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Last weekend my younger son and I made 3-D cookies with the cookie cutters that we got at Williams-Sonoma. Um, let's just say ours are going to be 2-D. There is no way the legs are going to fit on the body of the reindeer, the trunk on the tree or the rudders on the sleigh. I was in the store last night and told the salesperson there that we flunked cookie baking in 3-D. She told me not to fret since she thought they looked WAY too challenging. Nice to hear. I never knew cookies were challenging. I thought knitting was challenging.

While we have a very tasteful holiday display here at the house with the front columns wrapped in red bows, a big decorated wreath and hand-painted candy canes on the front walk, I have a confession. I love checking out the houses with really gaudy, over-the-top lighting displays. You know the ones I mean ---- they have been the subject of endless holiday movies and they are the ones where you just picture the electric meter whirring around and around when you drive by.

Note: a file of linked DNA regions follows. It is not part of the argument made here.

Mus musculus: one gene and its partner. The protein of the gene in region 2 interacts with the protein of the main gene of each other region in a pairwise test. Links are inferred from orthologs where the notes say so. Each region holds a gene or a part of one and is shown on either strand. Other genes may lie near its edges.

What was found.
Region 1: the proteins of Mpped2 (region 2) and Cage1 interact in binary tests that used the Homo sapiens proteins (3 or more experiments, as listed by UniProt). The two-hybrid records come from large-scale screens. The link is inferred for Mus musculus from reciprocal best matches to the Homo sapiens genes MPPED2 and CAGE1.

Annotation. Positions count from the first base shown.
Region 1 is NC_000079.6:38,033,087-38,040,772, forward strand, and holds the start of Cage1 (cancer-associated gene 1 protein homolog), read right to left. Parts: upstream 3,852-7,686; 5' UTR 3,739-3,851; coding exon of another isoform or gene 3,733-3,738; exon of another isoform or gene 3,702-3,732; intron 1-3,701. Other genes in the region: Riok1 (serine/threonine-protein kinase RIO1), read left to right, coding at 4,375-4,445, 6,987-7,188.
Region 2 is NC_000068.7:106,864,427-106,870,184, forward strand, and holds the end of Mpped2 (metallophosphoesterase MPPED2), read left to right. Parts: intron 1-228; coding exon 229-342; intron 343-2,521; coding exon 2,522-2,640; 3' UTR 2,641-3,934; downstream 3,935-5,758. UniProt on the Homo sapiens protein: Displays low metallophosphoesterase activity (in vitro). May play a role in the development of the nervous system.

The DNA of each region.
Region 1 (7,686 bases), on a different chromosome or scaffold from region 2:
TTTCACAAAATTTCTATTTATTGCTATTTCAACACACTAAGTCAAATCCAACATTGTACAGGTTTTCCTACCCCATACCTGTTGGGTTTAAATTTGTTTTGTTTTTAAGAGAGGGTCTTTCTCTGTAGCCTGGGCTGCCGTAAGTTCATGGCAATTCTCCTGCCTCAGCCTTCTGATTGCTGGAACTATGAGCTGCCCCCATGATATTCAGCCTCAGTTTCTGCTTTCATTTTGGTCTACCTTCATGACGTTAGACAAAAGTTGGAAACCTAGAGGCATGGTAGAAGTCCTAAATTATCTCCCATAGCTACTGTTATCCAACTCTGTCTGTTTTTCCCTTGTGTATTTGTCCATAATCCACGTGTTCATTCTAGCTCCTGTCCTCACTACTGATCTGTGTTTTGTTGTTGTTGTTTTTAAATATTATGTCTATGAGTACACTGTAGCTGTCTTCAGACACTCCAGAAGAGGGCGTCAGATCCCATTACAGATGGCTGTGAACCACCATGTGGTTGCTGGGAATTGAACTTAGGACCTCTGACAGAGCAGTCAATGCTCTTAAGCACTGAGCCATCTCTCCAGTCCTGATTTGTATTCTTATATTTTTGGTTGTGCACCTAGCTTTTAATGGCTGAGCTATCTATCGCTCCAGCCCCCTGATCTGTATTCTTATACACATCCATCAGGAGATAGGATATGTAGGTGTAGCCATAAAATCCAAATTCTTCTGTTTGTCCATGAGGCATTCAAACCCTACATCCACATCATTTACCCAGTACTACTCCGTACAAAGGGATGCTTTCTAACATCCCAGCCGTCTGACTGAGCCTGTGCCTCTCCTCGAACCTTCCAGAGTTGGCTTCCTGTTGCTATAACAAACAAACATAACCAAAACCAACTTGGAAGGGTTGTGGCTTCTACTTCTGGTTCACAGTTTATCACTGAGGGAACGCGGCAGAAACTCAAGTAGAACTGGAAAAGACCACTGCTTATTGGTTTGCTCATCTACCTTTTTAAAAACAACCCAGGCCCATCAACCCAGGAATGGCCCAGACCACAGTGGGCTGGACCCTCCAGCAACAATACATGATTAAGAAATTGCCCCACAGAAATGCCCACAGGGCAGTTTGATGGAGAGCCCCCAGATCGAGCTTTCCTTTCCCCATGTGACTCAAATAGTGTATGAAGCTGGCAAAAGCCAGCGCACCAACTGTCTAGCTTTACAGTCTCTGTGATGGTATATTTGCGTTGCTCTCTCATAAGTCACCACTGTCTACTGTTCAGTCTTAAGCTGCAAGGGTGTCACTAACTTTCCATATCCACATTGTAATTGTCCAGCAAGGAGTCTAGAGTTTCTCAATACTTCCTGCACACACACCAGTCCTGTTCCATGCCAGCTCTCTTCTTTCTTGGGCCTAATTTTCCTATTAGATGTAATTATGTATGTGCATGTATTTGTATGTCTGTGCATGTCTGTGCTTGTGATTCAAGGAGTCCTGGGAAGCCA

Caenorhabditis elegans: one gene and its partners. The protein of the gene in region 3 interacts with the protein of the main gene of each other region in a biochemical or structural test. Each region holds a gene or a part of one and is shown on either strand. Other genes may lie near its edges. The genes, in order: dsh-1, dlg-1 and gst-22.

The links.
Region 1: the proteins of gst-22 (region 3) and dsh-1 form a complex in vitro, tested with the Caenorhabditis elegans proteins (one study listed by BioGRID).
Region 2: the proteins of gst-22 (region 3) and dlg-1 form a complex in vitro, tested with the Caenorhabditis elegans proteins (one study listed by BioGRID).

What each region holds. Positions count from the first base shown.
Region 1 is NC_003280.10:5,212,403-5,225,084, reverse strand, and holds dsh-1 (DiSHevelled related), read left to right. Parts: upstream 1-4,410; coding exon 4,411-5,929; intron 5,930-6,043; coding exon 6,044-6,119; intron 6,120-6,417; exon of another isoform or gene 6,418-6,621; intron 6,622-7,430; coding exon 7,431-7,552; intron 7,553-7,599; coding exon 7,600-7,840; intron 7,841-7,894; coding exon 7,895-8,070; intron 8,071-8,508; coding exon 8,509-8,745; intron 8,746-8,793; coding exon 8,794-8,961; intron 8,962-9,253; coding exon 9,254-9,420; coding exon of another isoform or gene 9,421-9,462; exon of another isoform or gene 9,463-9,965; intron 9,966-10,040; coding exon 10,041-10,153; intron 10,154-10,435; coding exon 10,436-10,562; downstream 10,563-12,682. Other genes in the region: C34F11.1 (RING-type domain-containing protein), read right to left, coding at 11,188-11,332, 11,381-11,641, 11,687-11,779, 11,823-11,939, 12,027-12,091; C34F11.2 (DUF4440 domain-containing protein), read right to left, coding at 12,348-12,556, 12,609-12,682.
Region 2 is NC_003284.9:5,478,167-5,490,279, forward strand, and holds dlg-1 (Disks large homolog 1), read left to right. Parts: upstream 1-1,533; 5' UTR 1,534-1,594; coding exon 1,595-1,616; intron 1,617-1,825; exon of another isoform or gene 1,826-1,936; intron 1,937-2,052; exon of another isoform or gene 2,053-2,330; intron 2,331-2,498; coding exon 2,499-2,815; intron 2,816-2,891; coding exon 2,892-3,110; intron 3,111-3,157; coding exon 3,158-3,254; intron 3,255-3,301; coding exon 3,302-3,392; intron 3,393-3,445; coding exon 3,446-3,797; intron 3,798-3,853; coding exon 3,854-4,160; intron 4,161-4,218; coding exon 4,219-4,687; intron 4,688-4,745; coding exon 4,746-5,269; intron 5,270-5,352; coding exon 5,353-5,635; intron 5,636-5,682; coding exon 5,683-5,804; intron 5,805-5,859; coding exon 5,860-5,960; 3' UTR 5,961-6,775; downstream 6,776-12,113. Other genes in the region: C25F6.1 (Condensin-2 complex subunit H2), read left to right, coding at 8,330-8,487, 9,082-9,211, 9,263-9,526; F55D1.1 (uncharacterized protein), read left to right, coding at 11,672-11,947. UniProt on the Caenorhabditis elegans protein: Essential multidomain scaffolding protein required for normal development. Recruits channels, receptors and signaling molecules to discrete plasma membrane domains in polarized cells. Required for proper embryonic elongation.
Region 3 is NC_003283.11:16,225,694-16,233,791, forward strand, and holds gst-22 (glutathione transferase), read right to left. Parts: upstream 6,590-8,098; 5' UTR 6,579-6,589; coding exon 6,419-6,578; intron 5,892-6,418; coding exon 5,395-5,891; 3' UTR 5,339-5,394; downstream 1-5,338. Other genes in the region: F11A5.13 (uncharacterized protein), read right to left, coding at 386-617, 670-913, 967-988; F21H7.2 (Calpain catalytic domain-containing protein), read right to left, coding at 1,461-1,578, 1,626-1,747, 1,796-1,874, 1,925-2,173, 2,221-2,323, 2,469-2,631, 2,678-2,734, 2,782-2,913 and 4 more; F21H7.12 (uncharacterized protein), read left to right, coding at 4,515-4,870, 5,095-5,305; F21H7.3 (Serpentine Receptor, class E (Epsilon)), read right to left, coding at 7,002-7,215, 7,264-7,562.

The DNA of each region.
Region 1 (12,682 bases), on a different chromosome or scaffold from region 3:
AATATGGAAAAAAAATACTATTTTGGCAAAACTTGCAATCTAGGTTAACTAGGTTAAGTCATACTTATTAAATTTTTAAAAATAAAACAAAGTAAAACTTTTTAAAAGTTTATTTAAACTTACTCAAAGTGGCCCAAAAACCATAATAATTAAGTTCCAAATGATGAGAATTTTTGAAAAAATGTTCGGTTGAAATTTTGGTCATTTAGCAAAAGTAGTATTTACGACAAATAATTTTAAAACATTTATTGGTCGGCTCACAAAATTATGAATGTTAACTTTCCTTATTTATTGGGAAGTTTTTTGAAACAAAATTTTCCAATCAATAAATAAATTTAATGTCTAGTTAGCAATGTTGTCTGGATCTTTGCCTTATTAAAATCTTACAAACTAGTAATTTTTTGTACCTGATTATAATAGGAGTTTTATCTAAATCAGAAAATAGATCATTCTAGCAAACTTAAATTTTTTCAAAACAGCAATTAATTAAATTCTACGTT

A book came across my desk the other day that got me thinking about food and the way I consume it in a whole new way. It's called MINDLESS EATING: Why We Eat More Than We Think by Brian Wansink, Ph.D. Quick Fact: the average person makes up to 200 food decisions a day, including what not to eat or choosing what to eat. Reading made me think about the way I will heat up something in the microwave and then munch 4 cookies while I am waiting for it to be ready. And how when I am running out in the morning I will grab a buttermilk biscuit or two and chomp through them because they are easy to take when I have a whole bowl full of cut fruit in the fridge. And how I am known to work my jaws on sticky candies like spearmint leaves or orange slices as I drive and then look down and find half the bag is gone.